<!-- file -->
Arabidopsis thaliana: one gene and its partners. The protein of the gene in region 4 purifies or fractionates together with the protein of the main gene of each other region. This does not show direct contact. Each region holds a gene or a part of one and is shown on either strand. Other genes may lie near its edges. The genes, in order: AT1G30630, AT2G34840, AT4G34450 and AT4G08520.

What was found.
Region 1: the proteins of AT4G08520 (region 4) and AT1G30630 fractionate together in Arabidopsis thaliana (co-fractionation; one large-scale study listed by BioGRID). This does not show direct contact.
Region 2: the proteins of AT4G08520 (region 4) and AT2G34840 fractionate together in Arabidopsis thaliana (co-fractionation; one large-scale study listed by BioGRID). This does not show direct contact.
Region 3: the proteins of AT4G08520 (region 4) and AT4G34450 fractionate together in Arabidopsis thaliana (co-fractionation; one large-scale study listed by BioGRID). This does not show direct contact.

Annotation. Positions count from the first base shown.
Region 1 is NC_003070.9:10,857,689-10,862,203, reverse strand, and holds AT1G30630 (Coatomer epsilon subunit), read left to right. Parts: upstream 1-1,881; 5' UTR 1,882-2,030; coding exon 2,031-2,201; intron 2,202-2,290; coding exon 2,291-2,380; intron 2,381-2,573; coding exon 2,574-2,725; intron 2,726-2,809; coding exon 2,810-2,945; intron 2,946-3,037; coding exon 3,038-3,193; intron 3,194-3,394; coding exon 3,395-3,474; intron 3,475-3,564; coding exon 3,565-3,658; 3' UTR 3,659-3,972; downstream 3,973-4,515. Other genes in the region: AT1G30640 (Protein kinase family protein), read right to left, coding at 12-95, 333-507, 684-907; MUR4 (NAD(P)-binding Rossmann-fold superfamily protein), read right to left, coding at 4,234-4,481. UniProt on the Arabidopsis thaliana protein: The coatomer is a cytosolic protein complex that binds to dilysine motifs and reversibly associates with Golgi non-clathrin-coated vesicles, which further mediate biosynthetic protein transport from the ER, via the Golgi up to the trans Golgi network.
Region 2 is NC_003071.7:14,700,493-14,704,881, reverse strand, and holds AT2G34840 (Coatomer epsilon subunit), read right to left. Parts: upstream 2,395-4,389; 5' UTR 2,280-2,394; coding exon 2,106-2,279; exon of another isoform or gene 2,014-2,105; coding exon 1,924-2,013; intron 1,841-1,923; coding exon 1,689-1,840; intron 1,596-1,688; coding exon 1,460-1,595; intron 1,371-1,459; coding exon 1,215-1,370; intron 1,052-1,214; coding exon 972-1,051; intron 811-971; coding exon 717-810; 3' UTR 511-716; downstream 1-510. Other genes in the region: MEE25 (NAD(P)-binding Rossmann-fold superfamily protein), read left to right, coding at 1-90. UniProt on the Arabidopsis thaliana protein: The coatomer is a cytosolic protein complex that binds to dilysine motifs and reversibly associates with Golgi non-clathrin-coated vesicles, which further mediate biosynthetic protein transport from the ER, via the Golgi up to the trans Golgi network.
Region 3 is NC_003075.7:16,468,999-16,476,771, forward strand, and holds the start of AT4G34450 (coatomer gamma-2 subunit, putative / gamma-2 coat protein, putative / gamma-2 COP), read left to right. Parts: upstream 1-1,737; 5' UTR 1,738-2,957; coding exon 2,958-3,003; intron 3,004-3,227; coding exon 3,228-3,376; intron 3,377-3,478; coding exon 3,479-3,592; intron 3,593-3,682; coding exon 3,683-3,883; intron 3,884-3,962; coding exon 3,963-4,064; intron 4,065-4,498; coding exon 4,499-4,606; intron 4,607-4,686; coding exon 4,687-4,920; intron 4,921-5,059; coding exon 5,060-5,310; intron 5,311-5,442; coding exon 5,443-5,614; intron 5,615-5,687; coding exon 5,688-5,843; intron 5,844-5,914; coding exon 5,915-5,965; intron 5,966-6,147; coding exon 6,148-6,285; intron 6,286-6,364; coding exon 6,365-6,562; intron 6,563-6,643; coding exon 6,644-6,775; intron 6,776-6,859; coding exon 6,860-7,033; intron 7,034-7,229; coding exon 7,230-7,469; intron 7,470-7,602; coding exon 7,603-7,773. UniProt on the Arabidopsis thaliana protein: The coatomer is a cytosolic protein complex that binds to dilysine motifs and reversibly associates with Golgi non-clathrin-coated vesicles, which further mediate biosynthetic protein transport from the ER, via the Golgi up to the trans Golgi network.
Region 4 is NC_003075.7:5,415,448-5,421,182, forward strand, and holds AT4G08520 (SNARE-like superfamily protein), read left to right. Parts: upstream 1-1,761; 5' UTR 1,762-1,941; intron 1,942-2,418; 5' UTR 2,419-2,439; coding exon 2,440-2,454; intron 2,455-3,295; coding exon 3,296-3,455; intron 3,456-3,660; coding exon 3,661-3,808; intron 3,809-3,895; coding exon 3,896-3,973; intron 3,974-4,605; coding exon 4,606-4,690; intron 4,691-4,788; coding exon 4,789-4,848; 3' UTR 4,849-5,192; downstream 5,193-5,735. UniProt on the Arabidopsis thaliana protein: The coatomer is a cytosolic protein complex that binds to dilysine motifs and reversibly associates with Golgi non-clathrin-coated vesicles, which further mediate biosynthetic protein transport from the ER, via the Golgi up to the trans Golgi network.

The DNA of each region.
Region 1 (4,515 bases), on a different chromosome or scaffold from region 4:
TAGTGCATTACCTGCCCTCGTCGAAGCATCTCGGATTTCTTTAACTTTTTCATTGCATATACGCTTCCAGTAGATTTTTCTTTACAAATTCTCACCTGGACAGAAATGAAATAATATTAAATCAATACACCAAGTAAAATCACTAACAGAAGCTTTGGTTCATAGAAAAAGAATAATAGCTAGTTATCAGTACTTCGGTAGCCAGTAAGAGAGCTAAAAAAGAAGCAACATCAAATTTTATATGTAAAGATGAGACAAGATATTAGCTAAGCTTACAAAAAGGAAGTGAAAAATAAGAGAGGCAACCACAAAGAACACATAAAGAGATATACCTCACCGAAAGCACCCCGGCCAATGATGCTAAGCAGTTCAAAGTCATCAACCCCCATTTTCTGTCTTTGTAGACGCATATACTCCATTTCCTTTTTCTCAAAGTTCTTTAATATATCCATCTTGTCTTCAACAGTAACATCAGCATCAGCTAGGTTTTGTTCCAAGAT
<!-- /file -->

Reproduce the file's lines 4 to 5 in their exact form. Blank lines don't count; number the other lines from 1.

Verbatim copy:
Region 2: the proteins of AT4G08520 (region 4) and AT2G34840 fractionate together in Arabidopsis thaliana (co-fractionation; one large-scale study listed by BioGRID). This does not show direct contact.
Region 3: the proteins of AT4G08520 (region 4) and AT4G34450 fractionate together in Arabidopsis thaliana (co-fractionation; one large-scale study listed by BioGRID). This does not show direct contact.